In geopolitics, Texas shale gas could play a role
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WASHINGTON – Interest in importing U.S. natural gas remains strong across the Atlantic Ocean, providing opportunities for the American industry as European nations try to reduce their dependence on Russian supplies, European diplomatic officials said Thursday.
Shale gas produced by Houston and Texas companies, and exported by companies such as Cheniere Energy, could play an increasing role in global geopolitics. Following Russian President Vladimir Putin’s threat to shut off a pipeline running through Ukraine last year, officials from Poland, the Czech Republic, Hungary and Slovakia said their nations are working to get terminals and other infrastructure built to import more liquefied natural gas from abroad.
“We are small. We are very much industrialized, with not a lot of energy resources,” Jan Kuderjavy, director of economic diplomacy in the Slovak Republic, said Thursday during a forum at the Atlantic Council, an international affairs think tank. “Energy diversity is very dear to us, and we’re trying to find a solution.”
With a glut of natural gas in the United States, producers in shale fields across Texas and Pennsylvania are eager to ship LNG to Europe where Russia, the world’s largest gas exporter, has long reigned supreme. A series of terminals designed to liquefy natural gas for shipment abroad are in various stages of development along the Gulf and East Coasts. The first, Cheniere Energy’s Sabine Pass terminal, began operation earlier this year and has made at least seven shipments abroad, although only one was bound for Europe.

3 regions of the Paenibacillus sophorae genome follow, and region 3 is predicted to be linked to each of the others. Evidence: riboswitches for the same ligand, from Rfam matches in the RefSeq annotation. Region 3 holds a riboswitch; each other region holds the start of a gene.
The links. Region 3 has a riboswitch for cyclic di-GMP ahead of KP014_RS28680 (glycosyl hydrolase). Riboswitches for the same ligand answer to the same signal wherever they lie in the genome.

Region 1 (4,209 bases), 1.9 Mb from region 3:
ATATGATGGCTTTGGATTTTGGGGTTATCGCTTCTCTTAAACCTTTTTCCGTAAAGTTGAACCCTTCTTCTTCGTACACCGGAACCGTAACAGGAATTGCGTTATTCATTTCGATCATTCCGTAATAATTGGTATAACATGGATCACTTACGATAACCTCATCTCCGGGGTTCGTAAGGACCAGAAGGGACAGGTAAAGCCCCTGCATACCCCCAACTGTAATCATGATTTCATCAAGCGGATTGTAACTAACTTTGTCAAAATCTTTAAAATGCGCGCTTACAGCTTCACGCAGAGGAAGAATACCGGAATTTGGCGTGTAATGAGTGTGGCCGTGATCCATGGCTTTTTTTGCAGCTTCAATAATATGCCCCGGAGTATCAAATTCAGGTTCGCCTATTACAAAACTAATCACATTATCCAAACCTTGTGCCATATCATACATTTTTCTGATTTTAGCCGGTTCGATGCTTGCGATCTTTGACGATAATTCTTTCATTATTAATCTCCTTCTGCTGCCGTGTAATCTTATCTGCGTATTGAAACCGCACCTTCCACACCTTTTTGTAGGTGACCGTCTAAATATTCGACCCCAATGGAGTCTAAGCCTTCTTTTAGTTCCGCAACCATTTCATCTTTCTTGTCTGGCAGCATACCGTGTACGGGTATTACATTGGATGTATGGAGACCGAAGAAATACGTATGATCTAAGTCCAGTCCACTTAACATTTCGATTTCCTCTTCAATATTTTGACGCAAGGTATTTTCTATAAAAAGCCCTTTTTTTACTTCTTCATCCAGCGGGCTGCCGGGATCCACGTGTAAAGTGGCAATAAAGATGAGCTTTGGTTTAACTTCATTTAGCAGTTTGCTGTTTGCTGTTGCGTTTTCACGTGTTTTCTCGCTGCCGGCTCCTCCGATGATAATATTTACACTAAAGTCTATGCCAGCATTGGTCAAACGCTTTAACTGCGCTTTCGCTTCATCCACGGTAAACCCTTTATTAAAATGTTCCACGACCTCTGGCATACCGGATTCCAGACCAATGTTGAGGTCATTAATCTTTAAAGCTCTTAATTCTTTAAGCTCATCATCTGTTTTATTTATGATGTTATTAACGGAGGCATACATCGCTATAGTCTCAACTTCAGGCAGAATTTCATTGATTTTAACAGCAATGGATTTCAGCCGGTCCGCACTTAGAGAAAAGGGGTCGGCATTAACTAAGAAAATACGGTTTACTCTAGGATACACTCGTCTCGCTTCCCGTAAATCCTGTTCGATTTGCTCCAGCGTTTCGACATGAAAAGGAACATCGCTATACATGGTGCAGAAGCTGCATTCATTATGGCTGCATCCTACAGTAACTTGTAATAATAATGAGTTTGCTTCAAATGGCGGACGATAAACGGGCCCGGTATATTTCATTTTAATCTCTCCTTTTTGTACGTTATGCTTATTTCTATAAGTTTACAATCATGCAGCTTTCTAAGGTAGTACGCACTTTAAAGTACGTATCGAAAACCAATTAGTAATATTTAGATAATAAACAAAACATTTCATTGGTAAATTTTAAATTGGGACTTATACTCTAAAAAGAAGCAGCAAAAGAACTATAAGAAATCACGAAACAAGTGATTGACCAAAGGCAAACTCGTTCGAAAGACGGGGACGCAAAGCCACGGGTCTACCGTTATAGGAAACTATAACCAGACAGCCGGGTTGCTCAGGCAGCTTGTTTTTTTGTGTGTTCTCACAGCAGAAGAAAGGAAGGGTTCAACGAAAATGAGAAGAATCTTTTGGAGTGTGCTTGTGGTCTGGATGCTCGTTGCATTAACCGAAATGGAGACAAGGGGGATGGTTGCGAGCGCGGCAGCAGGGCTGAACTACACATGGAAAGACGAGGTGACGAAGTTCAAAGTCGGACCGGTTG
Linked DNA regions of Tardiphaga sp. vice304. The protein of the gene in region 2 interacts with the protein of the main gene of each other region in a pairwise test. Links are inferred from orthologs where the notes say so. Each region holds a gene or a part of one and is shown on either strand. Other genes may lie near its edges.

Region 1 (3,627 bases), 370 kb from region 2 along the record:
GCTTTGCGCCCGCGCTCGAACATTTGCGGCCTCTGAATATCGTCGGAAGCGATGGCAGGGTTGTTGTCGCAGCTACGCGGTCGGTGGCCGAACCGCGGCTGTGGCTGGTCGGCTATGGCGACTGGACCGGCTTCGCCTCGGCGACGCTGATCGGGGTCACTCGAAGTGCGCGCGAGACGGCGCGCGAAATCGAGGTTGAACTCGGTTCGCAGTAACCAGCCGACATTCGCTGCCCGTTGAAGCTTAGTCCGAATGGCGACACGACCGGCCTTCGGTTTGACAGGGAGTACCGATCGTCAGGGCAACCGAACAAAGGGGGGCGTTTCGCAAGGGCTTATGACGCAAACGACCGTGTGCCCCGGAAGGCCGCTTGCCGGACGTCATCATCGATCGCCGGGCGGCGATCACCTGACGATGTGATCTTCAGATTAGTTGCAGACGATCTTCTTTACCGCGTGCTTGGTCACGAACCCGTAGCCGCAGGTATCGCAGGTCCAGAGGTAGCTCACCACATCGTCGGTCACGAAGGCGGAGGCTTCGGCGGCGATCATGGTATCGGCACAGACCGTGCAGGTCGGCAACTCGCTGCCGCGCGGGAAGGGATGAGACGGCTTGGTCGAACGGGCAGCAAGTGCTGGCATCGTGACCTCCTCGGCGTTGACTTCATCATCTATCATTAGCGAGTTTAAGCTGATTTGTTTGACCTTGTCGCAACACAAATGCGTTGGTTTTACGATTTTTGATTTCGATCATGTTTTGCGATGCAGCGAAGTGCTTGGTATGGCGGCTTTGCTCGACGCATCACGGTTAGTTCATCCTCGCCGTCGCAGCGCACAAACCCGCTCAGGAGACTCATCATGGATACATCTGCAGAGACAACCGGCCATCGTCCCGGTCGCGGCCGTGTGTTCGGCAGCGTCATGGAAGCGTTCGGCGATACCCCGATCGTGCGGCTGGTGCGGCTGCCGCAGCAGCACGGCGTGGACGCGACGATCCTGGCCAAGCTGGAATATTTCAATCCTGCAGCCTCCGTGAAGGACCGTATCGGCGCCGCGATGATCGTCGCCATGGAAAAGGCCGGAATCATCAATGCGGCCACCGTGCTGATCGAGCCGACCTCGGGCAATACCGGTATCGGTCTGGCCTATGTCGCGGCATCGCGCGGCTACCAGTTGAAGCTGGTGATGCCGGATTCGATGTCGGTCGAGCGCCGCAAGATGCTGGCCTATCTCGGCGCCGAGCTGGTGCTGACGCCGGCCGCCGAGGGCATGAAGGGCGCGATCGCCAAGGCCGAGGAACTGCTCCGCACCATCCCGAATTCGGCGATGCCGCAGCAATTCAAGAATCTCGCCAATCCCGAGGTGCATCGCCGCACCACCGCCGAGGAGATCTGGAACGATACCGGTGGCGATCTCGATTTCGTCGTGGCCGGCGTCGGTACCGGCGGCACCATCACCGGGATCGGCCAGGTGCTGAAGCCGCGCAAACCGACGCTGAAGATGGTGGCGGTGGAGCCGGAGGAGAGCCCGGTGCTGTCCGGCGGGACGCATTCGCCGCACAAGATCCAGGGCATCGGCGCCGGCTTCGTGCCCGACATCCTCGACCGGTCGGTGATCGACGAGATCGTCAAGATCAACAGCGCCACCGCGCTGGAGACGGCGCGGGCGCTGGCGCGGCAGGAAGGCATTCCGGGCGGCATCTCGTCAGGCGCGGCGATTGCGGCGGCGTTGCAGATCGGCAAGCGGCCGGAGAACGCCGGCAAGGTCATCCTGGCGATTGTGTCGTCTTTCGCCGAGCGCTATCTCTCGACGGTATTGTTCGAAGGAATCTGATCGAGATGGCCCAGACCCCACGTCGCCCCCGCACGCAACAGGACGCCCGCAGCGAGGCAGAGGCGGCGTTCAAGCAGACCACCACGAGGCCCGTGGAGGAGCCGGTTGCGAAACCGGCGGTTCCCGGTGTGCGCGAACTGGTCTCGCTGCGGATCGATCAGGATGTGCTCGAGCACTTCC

Robin Dunnigan, U.S. deputy assistant secretary of state for energy diplomacy, said much work remains in Europe to build the terminals, pipelines, and port facilities necessary to import LNG from across the Atlantic Ocean, but progress is being made. She cited an import terminal that opened in Poland last year and pointed to projects under discussion in Greece and Croatia.
“The U.S. will be a reliable supplier to global markets. That’s not only good for us but for our allies around the world,” she said. “But it doesn’t matter how many molecules of gas we put on the market if once it gets to Europe it can’t move freely around” through pipelines.
Right now the United States exports 1.8 trillion cubic feet of gas a year, almost entirely to Mexico and Canada through pipelines. But there is a push in Washington to expand LNG exports to Europe and Asia, using American energy supplies to counter those of its rivals.
“Countries like Russia are major suppliers to NATO countries,” Sen.John Cornyn, R-Texas, said in February. “They can easily use their control of energy resources to hold our partners over a barrel.”
But it’s still unclear how much natural gas U.S. suppliers will be able to sell overseas.
Leslie Palti-Guzman, director of global gas at the consulting firm The Rapidan Group, testified before the Senate this week that she didn’t expect to see much demand for American LNG abroad until after 2017, at least in part due to the current stability of supplies from Russia and the Middle East.
Russia is sending signals it will not cede the European gas market easily. Gazprom, the state-controlled gas giant, has lowered rates on its existing pipelines, said Bud Coote, a resident senior fellow at the Atlantic Council.
So far, Russia has not made good on its threat to shut down one of its European pipelines. But Putin’s decision to send troops into Ukraine in 2014 raised the specter of a return to Soviet-style imperialism in Eastern Europe – and Putin’s willingness to use its control of energy resources as a weapon.
Dependence on Russian gas remains most acute in Central and Eastern Europe, particularly among smaller countries without sea access, officials said. But even for larger countries not as reliant on Russia, there is an incentive to bring U.S. gas to Europe, said Vaclav Bartuska, ambassador-at-large for energy security for the Czech Republic.
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